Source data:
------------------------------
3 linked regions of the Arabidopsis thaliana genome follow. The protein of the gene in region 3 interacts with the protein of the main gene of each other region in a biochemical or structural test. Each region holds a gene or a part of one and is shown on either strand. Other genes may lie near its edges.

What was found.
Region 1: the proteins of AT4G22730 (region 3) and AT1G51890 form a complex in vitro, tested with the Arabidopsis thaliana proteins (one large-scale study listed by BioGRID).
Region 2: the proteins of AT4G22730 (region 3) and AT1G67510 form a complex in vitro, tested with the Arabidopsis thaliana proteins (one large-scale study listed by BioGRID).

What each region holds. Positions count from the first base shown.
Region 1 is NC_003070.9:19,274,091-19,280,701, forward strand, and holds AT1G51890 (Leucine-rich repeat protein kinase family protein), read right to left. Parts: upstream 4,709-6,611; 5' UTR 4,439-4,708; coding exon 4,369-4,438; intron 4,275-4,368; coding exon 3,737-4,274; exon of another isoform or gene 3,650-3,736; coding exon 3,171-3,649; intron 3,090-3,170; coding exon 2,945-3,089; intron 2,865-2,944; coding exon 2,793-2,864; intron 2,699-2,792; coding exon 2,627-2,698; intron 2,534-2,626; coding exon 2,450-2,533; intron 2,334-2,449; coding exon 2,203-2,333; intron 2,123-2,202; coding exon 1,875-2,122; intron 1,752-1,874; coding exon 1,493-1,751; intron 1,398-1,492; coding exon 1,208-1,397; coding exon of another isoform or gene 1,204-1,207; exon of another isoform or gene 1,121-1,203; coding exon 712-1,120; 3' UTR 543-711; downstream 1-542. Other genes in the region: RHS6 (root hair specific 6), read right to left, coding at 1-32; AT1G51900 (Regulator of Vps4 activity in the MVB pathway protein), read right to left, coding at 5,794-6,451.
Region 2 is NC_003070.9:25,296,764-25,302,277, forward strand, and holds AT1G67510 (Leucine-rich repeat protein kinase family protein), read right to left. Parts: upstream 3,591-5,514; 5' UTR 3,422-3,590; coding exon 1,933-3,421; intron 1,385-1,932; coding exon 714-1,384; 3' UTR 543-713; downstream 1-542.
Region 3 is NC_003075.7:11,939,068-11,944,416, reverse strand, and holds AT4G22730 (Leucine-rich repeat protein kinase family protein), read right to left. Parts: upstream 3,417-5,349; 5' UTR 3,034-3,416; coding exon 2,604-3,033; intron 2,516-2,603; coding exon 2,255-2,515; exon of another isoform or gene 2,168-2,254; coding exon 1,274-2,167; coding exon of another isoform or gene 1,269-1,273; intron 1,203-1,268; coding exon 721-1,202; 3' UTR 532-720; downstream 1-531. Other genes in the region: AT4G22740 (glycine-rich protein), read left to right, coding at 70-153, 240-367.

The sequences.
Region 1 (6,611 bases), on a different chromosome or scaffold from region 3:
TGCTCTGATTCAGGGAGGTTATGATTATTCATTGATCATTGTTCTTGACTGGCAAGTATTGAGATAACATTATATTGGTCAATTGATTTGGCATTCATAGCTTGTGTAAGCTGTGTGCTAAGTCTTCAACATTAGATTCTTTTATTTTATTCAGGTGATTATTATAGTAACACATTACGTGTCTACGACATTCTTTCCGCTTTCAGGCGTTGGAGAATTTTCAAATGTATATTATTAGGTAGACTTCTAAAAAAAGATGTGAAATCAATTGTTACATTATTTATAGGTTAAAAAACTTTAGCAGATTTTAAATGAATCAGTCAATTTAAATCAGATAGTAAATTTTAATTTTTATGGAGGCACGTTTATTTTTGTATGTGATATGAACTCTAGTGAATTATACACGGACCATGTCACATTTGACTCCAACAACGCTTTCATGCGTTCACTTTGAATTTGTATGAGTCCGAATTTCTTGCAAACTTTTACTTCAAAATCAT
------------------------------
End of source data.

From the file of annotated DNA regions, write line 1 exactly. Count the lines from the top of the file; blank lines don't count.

3 linked regions of the Arabidopsis thaliana genome follow. The protein of the gene in region 3 interacts with the protein of the main gene of each other region in a biochemical or structural test. Each region holds a gene or a part of one and is shown on either strand. Other genes may lie near its edges.